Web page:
Remembering Huygens’ Titan Landing, Ten Years Later
This incredible image was captured ten years ago today, on January 14, 2005. It shows the murky surface of Saturn’s moon Titan as seen by the European Space Agency’s Huygens probe after it made its historic descent through the moon’s thick haze and clouds and landed in a frozen plain of crusty methane mud and icy pebbles. During the descent and after landing Huygens returned data for several hours before communication was lost. The groundbreaking images and information it sent back has proved invaluable to scientists studying this unique and mysterious moon, which is at the same time extremely alien and surprisingly Earth-like.
“It was eerie…we saw bright hills above a dark plain, a weird combination of light and dark. It was like seeing a landscape out of Dante.”
– Jonathan Lunine, Cassini-Huygens mission scientist
Learn more about the Huygens landing here and check out an incredible video below zooming in a billion times from Saturn orbit to Titan’s surface:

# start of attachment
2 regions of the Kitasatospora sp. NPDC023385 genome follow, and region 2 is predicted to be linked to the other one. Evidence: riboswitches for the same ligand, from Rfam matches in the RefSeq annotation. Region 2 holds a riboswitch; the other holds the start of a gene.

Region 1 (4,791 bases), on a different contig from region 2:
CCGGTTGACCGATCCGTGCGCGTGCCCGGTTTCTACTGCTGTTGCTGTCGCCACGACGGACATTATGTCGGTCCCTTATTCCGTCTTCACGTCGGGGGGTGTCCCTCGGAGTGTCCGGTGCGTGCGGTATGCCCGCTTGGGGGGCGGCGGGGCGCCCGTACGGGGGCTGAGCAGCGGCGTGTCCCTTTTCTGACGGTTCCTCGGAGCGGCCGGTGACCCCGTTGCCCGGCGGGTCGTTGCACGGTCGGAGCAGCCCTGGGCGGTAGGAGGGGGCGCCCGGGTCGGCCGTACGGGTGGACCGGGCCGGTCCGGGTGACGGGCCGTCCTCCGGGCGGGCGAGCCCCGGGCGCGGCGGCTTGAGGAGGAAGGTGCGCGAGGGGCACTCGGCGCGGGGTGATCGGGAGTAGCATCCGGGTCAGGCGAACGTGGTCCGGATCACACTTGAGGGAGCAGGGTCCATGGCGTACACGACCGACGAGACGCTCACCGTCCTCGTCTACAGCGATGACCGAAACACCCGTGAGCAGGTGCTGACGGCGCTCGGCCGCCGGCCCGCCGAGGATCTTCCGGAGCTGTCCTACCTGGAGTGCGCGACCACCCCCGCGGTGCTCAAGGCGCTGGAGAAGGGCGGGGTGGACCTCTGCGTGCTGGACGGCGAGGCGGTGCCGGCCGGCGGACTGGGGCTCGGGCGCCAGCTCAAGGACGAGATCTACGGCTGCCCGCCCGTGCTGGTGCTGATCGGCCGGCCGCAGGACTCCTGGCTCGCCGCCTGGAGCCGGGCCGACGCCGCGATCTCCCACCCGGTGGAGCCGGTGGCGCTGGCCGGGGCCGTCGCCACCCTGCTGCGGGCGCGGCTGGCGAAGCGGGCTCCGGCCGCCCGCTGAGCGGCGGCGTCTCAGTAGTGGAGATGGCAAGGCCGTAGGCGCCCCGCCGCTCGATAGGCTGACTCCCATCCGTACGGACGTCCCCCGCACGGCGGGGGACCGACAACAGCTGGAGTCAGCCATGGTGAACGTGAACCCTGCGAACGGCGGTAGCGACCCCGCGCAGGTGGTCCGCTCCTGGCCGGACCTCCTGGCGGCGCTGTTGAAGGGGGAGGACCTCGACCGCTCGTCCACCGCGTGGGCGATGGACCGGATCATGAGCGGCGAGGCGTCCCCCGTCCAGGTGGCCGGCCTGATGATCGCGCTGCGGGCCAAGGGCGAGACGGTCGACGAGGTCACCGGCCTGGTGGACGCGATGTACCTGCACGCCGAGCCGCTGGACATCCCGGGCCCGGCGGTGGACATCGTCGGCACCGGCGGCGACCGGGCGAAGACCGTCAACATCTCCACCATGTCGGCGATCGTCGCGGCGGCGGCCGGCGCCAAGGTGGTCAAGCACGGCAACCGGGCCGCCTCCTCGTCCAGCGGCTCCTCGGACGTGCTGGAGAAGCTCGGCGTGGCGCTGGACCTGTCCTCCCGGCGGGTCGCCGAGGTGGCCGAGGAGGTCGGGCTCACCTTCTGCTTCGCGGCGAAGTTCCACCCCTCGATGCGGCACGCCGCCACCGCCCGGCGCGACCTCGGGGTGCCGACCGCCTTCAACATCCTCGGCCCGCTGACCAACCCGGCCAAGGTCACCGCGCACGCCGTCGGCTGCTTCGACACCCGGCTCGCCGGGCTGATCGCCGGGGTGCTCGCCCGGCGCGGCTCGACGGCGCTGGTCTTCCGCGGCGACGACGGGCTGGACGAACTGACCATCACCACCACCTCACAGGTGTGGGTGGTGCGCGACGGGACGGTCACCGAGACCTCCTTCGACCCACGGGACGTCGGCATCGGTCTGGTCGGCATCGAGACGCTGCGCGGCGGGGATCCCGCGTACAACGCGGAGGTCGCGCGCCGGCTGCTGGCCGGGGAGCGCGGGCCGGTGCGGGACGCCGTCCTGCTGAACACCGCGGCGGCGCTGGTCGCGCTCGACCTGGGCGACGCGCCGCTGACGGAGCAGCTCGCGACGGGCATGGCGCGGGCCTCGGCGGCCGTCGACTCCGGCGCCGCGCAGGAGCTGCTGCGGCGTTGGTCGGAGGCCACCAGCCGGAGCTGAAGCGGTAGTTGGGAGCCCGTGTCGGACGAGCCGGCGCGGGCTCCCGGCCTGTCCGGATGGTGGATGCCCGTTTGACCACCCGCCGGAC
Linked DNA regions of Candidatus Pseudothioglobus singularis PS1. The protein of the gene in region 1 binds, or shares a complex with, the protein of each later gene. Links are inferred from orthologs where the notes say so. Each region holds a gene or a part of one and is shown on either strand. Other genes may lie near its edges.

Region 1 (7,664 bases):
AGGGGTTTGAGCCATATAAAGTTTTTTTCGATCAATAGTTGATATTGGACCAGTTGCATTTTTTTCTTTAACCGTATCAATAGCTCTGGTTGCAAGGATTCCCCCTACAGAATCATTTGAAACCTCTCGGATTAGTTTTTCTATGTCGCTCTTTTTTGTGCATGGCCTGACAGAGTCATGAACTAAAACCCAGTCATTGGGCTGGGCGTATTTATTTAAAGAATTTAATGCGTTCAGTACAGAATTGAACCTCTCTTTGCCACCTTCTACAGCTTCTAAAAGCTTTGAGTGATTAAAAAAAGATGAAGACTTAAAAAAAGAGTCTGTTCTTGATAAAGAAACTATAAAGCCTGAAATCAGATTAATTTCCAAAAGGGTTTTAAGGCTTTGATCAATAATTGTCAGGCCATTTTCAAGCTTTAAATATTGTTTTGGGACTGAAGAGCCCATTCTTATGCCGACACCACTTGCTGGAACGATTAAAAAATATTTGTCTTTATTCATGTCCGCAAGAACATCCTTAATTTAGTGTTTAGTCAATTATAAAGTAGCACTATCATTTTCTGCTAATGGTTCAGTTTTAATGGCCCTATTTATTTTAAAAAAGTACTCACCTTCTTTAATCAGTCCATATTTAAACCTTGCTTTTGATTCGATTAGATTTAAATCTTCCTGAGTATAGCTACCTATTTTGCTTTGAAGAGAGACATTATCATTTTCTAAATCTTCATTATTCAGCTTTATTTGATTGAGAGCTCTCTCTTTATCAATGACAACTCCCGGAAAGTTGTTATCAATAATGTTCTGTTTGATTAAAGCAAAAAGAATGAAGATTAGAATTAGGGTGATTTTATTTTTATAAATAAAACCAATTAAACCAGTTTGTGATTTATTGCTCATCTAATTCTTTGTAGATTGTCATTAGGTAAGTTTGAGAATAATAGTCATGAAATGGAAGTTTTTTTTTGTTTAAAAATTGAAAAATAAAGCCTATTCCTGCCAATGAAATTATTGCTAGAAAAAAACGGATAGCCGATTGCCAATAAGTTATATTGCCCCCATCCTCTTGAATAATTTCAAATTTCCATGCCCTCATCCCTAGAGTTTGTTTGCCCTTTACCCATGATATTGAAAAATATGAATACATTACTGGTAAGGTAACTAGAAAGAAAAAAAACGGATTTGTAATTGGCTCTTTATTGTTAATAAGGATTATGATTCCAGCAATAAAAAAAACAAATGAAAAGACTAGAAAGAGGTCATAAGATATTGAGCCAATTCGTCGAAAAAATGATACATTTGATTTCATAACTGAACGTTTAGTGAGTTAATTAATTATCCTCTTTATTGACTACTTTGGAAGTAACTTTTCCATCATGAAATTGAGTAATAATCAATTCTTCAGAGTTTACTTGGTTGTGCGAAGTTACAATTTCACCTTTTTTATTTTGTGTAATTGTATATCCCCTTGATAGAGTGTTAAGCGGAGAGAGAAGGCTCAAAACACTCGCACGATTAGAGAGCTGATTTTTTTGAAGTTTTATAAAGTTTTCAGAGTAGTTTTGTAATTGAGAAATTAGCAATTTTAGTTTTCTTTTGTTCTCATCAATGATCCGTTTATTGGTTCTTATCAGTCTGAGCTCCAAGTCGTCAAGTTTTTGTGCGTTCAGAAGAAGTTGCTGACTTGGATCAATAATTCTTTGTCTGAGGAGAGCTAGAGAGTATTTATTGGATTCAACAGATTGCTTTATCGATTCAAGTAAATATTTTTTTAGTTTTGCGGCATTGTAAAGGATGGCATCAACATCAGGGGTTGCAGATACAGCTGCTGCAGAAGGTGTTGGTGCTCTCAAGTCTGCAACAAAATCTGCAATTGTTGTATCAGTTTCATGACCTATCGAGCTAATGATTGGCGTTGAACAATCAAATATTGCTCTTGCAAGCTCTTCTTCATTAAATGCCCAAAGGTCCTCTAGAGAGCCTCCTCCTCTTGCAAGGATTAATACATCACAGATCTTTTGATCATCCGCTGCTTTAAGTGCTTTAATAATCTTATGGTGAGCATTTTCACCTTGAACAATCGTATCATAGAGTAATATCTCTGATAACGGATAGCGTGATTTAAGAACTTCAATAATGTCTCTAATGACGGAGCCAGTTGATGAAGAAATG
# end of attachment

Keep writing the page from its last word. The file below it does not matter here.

At first, the Huygens camera just saw fog over the distant surface. The fog started to clear only at about 60 kilometers (37 miles) altitude, making it possible to resolve surface features as large as 100 meters (328 feet). Only after landing could the probe’s camera resolve the little grains of sand. (NASA/JPL)
“Was I really living through all this? I distinctly recall the dreamy feeling of being in one universe one moment and in another universe the next. But it was no dream. We had, without doubt, journeyed to Titan, ten times farther from the Sun than the Earth, and touched it. The solar system suddenly seemed a very much smaller place.”
– Carolyn Porco, Cassini Imaging Team Leader and CICLOPS director
Learn more about some of the top ten discoveries of the Huygens probe here, and here’s an infographic of the numbers associated with Titan:
See more images and videos about Huygens’ historic landing at the CICLOPS site here.